Carl Sagan





11/9/1934 , New York, New York, USA



Birth Name




Dr. Carl Sagan was one of the world's most famous scientists during his lifetime. He was also one of the most accomplished.

He was a professor of astronomy at Harvard University. He later taught at Cornell University between 1971 and 1996. He also served as the director of the Laboratory for Planetary Studies at Cornell.

However, he was far better known as the creator and host of the PBS television series Cosmos (1980), which was the most popular public television series of all time. An estimated 500 to 600 million people in 60 countries watched Dr. Sagan explain astronomy, biology, philosophy and the history of science in the 13-part landmark series. The companion book also became a hit, remaining on The New York Times bestseller list for 70 weeks.

Dr. Sagan wrote other books that were intended to popularize science, including The Dragons of Eden, for which he won a Pulitzer Prize. His foray into science fiction, the novel Contact, was adapted into a major motion picture starring Jodie Foster. Sadly, Dr. Sagan did not live to see the movie.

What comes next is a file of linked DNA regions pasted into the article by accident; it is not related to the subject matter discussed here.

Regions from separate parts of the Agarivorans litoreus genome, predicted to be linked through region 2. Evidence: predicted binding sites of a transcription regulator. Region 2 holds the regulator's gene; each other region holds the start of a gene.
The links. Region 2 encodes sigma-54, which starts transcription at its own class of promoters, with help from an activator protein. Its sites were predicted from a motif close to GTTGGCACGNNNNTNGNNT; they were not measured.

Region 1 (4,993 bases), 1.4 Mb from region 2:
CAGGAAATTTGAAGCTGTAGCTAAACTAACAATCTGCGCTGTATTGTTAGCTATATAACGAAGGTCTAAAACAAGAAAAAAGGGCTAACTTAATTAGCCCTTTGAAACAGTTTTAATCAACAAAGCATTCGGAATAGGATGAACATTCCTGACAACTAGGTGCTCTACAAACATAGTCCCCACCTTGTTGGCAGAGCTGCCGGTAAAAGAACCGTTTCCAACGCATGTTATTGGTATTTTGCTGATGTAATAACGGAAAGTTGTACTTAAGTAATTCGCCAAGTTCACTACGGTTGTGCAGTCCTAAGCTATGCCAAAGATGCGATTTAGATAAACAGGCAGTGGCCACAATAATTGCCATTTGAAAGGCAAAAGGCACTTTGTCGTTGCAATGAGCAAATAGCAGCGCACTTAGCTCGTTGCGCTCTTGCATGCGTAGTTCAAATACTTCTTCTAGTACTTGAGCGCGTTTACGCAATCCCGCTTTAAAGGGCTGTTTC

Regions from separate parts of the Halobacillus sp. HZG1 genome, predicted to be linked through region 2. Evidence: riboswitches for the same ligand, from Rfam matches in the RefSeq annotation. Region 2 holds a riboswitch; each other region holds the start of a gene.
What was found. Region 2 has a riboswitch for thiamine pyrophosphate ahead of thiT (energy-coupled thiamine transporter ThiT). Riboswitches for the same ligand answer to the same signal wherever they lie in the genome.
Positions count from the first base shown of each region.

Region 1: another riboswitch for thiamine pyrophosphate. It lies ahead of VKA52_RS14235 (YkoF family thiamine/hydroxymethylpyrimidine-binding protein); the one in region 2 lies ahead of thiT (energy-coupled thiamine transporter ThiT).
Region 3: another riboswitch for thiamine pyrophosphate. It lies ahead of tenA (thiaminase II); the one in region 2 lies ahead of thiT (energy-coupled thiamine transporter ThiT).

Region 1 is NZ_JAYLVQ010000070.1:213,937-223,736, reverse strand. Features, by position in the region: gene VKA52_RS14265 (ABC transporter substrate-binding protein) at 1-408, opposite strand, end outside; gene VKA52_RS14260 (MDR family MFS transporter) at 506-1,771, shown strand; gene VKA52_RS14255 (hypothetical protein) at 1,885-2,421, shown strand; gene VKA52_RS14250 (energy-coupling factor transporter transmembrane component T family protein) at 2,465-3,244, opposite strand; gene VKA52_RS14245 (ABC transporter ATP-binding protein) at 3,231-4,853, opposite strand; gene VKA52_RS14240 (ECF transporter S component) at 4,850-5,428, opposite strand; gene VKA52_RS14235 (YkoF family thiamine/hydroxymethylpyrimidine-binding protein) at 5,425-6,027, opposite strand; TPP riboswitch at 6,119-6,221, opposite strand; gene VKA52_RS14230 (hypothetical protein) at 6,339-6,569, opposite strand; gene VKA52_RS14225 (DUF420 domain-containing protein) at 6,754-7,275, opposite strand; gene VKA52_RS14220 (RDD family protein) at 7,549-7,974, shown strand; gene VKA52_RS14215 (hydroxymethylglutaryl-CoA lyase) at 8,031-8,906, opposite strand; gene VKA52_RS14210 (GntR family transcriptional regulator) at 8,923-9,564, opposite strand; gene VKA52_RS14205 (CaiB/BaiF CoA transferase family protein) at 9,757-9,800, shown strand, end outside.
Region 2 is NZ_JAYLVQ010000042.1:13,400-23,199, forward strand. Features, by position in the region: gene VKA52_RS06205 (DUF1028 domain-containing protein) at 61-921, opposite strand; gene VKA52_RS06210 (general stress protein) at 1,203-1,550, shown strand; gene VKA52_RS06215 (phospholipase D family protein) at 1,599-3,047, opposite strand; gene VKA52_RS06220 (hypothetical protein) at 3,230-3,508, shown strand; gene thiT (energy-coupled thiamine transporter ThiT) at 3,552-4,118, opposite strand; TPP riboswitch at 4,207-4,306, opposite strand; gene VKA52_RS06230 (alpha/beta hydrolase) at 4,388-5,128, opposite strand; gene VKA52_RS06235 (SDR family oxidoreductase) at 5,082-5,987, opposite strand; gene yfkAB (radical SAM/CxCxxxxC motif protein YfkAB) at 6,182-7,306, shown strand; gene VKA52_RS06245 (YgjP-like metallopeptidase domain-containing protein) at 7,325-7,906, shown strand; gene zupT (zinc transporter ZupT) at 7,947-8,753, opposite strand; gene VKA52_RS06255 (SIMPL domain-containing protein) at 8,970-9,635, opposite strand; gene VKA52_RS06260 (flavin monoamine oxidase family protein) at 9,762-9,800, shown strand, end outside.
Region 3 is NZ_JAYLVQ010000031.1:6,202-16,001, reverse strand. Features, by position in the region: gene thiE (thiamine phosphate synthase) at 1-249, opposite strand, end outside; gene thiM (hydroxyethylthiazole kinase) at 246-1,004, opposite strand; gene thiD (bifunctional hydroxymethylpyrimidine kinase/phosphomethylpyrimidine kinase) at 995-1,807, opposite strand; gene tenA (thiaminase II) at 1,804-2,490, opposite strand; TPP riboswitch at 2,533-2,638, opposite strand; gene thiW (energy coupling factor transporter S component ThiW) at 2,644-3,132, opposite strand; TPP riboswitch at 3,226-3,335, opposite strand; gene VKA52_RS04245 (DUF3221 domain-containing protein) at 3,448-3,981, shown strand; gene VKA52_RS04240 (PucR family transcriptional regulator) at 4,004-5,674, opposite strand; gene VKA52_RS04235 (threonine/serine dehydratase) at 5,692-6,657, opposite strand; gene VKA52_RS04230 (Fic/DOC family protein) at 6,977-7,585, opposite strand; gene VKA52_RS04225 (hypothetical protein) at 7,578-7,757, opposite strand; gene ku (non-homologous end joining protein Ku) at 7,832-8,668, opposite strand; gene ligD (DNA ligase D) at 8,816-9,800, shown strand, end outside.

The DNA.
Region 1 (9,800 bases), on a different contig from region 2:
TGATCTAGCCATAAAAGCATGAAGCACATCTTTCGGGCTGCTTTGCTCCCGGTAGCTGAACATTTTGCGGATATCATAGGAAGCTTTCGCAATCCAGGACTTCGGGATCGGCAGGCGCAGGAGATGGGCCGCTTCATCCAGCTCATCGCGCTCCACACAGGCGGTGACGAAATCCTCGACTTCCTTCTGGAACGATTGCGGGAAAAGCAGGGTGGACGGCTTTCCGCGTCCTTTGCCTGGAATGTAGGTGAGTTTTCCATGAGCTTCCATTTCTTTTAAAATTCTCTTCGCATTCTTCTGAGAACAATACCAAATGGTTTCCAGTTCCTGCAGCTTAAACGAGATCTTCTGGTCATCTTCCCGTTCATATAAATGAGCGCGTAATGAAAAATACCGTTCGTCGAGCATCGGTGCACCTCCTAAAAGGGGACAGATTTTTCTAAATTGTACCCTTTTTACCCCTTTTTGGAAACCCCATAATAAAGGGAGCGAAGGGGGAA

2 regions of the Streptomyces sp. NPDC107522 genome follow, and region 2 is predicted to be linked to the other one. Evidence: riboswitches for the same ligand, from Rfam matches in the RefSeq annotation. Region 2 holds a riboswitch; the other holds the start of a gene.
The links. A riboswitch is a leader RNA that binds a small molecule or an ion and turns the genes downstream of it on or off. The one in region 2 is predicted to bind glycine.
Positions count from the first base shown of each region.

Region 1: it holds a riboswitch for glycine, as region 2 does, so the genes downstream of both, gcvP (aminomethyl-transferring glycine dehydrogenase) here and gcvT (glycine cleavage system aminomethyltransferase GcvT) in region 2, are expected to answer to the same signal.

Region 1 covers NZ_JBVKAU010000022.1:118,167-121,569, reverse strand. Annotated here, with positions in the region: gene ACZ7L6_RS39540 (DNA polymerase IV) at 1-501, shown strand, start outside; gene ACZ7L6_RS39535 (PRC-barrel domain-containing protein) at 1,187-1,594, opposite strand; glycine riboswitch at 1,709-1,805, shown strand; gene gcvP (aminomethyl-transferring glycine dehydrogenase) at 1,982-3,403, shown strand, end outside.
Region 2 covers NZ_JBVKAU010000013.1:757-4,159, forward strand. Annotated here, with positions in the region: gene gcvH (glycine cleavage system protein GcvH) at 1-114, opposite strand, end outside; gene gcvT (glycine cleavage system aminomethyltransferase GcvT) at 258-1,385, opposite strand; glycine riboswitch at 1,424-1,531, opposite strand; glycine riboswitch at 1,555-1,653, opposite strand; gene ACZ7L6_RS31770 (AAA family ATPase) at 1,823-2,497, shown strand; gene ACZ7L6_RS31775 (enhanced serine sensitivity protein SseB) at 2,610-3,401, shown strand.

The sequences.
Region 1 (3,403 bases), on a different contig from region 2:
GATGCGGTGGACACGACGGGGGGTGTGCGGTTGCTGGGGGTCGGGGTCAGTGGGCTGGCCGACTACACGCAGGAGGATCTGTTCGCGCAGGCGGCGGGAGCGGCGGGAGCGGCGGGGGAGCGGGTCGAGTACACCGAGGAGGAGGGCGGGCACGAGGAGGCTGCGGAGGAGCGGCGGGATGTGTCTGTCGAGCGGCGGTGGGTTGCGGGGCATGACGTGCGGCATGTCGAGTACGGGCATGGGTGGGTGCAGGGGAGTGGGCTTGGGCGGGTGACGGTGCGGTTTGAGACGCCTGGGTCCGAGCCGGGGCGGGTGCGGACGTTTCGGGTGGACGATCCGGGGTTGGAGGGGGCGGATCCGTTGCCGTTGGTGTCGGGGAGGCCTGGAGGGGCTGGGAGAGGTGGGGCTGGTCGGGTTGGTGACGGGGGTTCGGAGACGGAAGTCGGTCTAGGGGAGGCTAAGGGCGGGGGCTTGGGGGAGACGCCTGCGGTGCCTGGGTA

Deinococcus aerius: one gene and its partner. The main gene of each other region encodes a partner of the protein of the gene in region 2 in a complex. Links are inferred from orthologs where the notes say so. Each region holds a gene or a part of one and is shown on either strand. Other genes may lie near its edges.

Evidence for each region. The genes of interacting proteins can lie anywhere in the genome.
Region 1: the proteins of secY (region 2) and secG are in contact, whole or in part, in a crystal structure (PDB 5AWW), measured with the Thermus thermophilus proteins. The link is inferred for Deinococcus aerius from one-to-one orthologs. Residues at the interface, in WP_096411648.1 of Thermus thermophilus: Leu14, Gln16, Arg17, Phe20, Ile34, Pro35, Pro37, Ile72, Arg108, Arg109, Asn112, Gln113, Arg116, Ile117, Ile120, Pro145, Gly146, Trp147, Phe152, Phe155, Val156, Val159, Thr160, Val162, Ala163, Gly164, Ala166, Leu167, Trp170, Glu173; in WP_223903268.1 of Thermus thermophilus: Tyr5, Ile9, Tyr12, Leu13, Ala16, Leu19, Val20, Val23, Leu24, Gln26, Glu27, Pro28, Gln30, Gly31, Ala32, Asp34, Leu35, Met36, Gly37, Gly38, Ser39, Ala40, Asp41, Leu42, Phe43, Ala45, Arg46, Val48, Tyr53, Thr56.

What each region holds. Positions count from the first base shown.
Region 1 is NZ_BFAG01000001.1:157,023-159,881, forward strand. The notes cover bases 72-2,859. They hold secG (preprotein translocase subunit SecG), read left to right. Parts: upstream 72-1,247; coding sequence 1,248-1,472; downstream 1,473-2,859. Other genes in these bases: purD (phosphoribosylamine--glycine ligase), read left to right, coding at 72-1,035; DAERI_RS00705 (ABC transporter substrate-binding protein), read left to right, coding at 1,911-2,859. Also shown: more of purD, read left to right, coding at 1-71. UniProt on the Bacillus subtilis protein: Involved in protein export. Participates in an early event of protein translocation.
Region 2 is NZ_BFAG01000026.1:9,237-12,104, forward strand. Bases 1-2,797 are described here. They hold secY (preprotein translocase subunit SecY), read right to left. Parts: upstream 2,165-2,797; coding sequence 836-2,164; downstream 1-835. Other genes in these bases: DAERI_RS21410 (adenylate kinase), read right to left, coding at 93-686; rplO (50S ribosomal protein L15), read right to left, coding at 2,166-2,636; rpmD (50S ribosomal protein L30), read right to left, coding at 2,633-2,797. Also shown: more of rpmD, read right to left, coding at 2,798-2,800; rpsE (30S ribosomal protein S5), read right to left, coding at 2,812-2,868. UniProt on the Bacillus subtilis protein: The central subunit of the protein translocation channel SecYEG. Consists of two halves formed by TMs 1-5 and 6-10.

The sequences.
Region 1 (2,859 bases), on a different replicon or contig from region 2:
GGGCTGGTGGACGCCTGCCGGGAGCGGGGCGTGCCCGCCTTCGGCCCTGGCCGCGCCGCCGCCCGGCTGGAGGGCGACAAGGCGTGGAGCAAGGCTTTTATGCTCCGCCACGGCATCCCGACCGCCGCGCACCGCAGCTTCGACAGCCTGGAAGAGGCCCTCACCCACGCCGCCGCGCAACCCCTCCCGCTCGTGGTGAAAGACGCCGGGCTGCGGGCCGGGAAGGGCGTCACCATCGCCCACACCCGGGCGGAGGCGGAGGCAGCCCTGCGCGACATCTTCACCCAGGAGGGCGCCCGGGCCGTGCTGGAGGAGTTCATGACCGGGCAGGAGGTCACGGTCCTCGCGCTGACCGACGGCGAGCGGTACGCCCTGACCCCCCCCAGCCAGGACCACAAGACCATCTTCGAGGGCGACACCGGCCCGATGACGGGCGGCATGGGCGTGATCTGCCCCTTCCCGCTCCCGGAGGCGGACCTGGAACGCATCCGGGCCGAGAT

Dr. Sagan was involved with several prominent NASA projects. He helped to develop the contents of the plaques attached to the Pioneer 10 and Pioneer 11 deep-space probes. He oversaw the creation of the Voyager Golden Record launched with the Voyager space probes in 1977.

Sagan was interested in the question of whether extraterrestrial life existed. However, he did not believe that UFO sightings and alien abduction accounts were authentic.

Dr. Sagan appeared on The Tonight Show with Johnny Carson on a regular basis. Many comedians poked fun at his emphatic pronunciation of the word "billions," but he didn't mind. He even titled his last book Billions and Billions: Thoughts on Life and Death at the Brink of the Millennium.

He explored the interaction of science and religion in his novel Contact and in Cosmos. He is generally thought to have been agnostic.

He co-authored a scientific paper and a book about the possibility of "nuclear winter" following an all-out nuclear war.

After his death, a biographer revealed that Carl Sagan had been a user of marijuana. The story received a fair amount of coverage in 1999.